Items tagged "Verizon"
Not Our Cup of JOEFebruary 29, 2012 Antitrust , Competition , Spectrum Licensing , Verizon , VerizonSpectrumCo
One part of the anticompetitive Verizon/cable transactions that has received less attention is the companies’ plans to create a Joint Operating Entity (JOE) to allow them to collaboratively develop new technologies “that will integrate wired video, voice and high-speed Internet with wireless technologies” for a seamless user experience. While we’re all for “developing new technologies,” recent experiences have shown us how technology licensing can be used as an anti-competitive weapon.Read More
Do the Verizon/Cable Transactions Spell the End of “Facilities-Based” Competition?February 23, 2012 Fiber , Spectrum , Verizon , VerizonSpectrumCo , Wireless
The Verizon/cable deals are a bad deal for consumers and a sad sign of the state of the communications market. But at least they finally expose the state of broadband competition for what it is. In particular the deals illustrate, through the actions of the companies themselves, that mobile wireless is not a “competitor” to wired. They’re different products with different uses. This is an obvious point to most but the hope that the broadband market was going to get competitive “real soon now” due to the pending arrival of some kind of wireless competitor or another has driven many of the FCC’s policies in the last decade. Unfortunately these policies have had the effect of undermining actually existing competition in the broadband market to pave the way for this prophesied competitor. As it stands the FCC’s record in predicting the future is on a par with Harold Camping’s.Read More
Public Interest Groups Ask FCC To Block Verizon Deals With Cable CompaniesFebruary 22, 2012 Press Release , Spectrum Reform , Verizon , VerizonSpectrumCo
The Federal Communications Commission (FCC) should not allow Verizon to enter into a complex series of transactions with the country’s largest cable companies, nine public-interest groups, led by Public Knowledge, said Tuesday.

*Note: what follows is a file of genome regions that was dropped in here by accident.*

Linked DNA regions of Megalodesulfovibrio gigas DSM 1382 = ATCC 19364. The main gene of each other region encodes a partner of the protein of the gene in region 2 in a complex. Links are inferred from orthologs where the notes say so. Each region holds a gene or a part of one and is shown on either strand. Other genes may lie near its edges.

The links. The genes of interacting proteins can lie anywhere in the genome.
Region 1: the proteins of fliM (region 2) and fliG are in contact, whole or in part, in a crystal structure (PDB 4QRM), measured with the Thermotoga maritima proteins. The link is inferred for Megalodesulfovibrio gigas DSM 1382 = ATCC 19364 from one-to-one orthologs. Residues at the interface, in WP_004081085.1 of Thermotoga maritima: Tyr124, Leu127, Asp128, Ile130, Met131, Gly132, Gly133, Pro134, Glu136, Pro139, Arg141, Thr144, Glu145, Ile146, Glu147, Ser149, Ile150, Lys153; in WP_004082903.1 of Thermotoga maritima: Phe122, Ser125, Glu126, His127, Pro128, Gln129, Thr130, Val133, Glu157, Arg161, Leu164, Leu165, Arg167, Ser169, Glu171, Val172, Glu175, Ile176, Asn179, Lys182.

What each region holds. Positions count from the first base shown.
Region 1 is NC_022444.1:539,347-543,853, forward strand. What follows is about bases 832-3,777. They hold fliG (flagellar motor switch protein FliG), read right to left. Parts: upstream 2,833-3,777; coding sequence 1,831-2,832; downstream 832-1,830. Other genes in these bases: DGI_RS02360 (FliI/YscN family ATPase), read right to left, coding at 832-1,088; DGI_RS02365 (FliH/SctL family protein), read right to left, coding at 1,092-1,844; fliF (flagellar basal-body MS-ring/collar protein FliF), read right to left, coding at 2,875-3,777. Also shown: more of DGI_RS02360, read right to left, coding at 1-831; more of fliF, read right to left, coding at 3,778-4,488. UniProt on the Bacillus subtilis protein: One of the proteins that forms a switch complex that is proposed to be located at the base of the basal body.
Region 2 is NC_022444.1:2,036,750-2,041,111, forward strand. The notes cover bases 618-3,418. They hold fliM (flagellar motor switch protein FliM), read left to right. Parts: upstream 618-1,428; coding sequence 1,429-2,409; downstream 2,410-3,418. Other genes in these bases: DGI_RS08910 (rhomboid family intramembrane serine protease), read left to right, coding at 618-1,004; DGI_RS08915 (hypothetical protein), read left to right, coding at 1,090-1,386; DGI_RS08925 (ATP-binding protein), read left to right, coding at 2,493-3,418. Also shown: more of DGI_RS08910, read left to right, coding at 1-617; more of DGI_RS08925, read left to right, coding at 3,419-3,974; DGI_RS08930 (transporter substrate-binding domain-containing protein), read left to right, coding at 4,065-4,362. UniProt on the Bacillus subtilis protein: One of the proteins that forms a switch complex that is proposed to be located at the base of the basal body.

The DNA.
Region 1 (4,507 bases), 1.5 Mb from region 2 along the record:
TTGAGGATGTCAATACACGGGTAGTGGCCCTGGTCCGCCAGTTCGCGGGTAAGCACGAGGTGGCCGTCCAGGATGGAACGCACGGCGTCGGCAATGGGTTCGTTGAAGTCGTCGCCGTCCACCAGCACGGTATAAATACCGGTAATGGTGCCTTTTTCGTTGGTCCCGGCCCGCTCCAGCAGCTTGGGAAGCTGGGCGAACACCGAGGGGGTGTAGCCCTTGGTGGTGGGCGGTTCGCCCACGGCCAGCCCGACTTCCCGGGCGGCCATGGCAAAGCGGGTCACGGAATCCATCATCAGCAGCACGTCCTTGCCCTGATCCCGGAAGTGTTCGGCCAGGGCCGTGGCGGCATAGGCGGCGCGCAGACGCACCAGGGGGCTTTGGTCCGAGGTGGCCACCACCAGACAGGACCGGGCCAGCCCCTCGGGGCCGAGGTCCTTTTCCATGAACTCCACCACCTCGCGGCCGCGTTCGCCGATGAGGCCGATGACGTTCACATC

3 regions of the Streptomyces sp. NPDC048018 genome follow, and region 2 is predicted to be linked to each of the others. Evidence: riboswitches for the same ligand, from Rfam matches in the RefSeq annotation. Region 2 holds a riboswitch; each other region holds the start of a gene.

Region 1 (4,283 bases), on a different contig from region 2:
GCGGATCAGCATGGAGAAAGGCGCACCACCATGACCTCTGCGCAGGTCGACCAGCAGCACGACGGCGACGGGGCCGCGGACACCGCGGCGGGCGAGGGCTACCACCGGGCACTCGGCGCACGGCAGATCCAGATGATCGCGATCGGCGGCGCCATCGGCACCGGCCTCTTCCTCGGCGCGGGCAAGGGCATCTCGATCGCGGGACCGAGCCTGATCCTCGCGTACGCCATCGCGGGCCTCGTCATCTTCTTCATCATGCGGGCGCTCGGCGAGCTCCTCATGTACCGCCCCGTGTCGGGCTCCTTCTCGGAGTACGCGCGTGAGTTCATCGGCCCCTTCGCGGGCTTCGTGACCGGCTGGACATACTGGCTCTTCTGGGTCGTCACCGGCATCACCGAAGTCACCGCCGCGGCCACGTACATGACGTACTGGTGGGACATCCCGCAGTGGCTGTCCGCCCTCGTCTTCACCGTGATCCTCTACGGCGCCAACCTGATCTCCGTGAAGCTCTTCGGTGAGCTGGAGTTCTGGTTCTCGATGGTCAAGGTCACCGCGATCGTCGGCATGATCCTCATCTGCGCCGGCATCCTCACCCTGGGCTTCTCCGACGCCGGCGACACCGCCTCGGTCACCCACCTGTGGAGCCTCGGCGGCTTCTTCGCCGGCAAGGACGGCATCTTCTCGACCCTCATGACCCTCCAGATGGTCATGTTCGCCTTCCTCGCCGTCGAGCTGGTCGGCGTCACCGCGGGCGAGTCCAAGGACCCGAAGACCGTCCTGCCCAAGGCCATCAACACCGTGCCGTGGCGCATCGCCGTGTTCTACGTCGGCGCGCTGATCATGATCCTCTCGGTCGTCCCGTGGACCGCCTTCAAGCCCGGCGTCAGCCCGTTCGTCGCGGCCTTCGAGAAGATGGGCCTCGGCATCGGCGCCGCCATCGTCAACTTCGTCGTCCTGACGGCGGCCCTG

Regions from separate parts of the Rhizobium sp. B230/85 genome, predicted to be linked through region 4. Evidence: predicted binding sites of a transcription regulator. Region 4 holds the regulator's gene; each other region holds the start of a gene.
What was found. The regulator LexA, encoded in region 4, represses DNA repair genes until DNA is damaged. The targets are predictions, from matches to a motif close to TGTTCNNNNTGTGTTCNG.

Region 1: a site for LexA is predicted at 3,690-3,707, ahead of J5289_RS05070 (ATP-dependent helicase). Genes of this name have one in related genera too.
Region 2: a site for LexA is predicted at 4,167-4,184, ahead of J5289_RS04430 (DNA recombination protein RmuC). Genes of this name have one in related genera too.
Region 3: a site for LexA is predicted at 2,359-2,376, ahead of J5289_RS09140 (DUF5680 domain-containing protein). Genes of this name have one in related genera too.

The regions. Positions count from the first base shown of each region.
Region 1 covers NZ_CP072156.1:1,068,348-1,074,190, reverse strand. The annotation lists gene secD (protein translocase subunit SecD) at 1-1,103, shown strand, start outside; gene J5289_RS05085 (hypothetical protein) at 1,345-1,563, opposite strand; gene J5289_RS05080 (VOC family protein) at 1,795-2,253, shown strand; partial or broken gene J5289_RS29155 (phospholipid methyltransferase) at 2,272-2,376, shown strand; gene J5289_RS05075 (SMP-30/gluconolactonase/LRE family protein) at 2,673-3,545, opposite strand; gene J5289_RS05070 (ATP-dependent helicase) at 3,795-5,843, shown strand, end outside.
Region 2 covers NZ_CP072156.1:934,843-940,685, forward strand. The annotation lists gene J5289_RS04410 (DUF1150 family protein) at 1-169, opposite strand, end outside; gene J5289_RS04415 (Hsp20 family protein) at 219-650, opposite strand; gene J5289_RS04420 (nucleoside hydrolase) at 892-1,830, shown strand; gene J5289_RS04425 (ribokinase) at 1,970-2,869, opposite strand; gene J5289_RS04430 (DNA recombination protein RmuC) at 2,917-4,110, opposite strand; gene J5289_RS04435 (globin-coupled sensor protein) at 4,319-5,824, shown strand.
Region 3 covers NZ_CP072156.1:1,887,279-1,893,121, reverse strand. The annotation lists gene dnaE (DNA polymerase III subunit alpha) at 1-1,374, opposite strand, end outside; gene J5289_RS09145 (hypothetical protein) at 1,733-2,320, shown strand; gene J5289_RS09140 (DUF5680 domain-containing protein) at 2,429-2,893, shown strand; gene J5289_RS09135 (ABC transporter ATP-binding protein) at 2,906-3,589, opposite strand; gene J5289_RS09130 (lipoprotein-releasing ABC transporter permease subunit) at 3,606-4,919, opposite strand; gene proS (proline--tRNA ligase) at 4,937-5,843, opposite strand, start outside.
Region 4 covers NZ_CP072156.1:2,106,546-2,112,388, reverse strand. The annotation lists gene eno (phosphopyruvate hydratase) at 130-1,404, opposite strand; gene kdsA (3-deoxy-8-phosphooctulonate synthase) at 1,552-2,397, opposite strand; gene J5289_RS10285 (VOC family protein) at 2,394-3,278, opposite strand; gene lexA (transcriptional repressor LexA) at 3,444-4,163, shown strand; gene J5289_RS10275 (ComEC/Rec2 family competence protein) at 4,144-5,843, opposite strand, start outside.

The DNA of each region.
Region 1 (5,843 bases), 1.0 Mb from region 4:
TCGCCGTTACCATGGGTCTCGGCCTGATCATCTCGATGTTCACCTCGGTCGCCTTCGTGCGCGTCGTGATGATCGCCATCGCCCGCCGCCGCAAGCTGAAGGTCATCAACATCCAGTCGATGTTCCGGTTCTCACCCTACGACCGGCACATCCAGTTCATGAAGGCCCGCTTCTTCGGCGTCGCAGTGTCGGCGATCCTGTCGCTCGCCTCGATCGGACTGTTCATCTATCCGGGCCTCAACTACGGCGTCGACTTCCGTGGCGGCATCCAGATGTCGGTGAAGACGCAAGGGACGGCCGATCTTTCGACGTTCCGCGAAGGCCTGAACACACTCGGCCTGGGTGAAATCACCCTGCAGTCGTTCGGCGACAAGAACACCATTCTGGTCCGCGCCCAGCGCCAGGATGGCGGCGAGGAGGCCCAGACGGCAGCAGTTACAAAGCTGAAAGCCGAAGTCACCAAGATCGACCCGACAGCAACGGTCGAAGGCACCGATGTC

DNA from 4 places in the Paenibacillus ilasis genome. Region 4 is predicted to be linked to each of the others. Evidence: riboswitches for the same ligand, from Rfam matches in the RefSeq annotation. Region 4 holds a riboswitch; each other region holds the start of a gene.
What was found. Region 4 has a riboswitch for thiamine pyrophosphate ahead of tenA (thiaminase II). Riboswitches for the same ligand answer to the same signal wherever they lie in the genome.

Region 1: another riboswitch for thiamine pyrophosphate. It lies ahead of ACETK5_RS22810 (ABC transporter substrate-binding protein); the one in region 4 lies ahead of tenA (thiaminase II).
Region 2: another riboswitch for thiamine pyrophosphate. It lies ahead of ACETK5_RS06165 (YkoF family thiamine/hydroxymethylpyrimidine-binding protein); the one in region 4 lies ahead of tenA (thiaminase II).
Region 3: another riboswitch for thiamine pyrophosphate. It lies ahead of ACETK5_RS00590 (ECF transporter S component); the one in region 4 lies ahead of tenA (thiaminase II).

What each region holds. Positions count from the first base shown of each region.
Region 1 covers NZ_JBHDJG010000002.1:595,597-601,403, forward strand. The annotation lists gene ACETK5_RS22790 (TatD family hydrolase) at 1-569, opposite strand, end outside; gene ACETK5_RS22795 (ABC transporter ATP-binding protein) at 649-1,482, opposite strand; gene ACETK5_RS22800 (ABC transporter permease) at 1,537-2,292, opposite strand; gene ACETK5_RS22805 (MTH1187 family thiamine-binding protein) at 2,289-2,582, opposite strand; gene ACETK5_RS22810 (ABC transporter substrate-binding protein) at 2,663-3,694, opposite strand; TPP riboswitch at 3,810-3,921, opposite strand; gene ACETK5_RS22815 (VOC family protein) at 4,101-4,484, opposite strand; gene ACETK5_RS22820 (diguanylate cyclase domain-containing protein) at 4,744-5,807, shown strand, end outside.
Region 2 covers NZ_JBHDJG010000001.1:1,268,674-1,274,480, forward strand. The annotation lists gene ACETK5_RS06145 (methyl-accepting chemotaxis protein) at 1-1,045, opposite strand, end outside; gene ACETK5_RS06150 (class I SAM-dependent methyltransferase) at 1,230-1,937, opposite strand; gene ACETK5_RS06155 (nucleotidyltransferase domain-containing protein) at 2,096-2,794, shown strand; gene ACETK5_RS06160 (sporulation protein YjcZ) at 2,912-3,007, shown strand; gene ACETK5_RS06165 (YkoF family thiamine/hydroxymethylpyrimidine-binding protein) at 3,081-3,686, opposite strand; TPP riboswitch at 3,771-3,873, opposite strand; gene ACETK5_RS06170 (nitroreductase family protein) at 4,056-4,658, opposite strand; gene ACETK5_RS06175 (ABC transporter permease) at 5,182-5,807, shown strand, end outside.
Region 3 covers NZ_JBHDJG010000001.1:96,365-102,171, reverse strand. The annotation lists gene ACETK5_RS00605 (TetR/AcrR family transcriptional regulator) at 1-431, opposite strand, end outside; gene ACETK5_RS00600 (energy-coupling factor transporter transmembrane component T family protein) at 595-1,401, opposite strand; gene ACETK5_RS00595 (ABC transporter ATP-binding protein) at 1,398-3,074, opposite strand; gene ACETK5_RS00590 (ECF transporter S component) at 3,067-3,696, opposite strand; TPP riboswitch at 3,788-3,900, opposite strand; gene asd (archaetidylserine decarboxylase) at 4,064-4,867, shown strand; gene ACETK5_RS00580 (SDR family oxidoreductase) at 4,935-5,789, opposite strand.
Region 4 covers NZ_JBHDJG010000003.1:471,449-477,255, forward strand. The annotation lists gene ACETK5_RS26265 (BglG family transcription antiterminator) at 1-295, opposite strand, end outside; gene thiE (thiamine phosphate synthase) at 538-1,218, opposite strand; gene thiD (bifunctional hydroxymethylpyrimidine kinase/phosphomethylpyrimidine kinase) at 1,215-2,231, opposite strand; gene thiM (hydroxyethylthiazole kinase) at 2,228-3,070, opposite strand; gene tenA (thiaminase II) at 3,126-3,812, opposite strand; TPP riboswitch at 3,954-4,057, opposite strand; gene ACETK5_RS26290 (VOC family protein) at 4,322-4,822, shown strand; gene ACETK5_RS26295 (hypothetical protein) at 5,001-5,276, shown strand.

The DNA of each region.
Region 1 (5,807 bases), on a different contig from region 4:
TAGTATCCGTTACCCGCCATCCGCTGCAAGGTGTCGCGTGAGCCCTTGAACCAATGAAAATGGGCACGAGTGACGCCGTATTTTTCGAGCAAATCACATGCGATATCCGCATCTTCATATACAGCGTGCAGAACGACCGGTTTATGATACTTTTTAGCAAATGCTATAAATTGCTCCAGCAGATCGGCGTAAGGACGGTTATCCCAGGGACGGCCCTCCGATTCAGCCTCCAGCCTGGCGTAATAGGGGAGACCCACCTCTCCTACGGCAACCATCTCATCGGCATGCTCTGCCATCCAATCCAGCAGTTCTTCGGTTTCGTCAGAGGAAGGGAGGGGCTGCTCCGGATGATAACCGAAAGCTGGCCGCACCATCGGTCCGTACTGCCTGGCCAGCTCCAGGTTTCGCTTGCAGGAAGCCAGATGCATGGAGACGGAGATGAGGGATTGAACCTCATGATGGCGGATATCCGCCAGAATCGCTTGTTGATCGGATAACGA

In the filing, the groups said that Verizon’s arrangements to buy spectrum from Comcast, Time Warner Cable and Bright House, with a separate deal for Cox, would “would fundamentally alter the nature of the telecommunications world in a manner utterly contrary to that intended by the 1996 Telecommunications Act.”
The groups on the filing are: Public Knowledge, Media Access Project, the New America Foundation Open Technology Initiative, Benton Foundation,1 Access Humboldt, Center for Rural Strategies, Future of Music Coalition, National Consumer Law Center, on behalf of its low-income clients, and Writers Guild of America, WestRead More
Verizon Asks Customers to Choose â€“ NFL or EmailJanuary 6, 2012 FCC , Mobile Communication , Verizon , Wireless
NFL fans, it is time to choose – playoffs or email? Verizon and the NFL announced last month that fans could stream NBC’s wildcard games (Cincinnati/Houston and Detroit/New Orleans), the Pro Bowl, and the Super Bowl on their mobile phones. What they failed to mention was that taking them up on their offer would probably blow through your entire monthly data limit. What they really failed to mention was that once you hit your cap, your next email will cost you $10 in overage fees.
The following is attributed to Art Brodsky, communications director for Public Knowledge:
“Verizon should be commended for recognizing so quickly the mistake it made in proposing a $2 ‘convenience fee’ for its customers who wanted to pay their bills in the same way in which they make online purchases all the time. Verizon dropped the fee a day after proposing it.
“Now attention can continue to focus on Verizon’s campaign to eliminate competition for high-speed Internet access through its joint marketing deal with major cable companies. The Justice Department is right to investigate that arrangement.”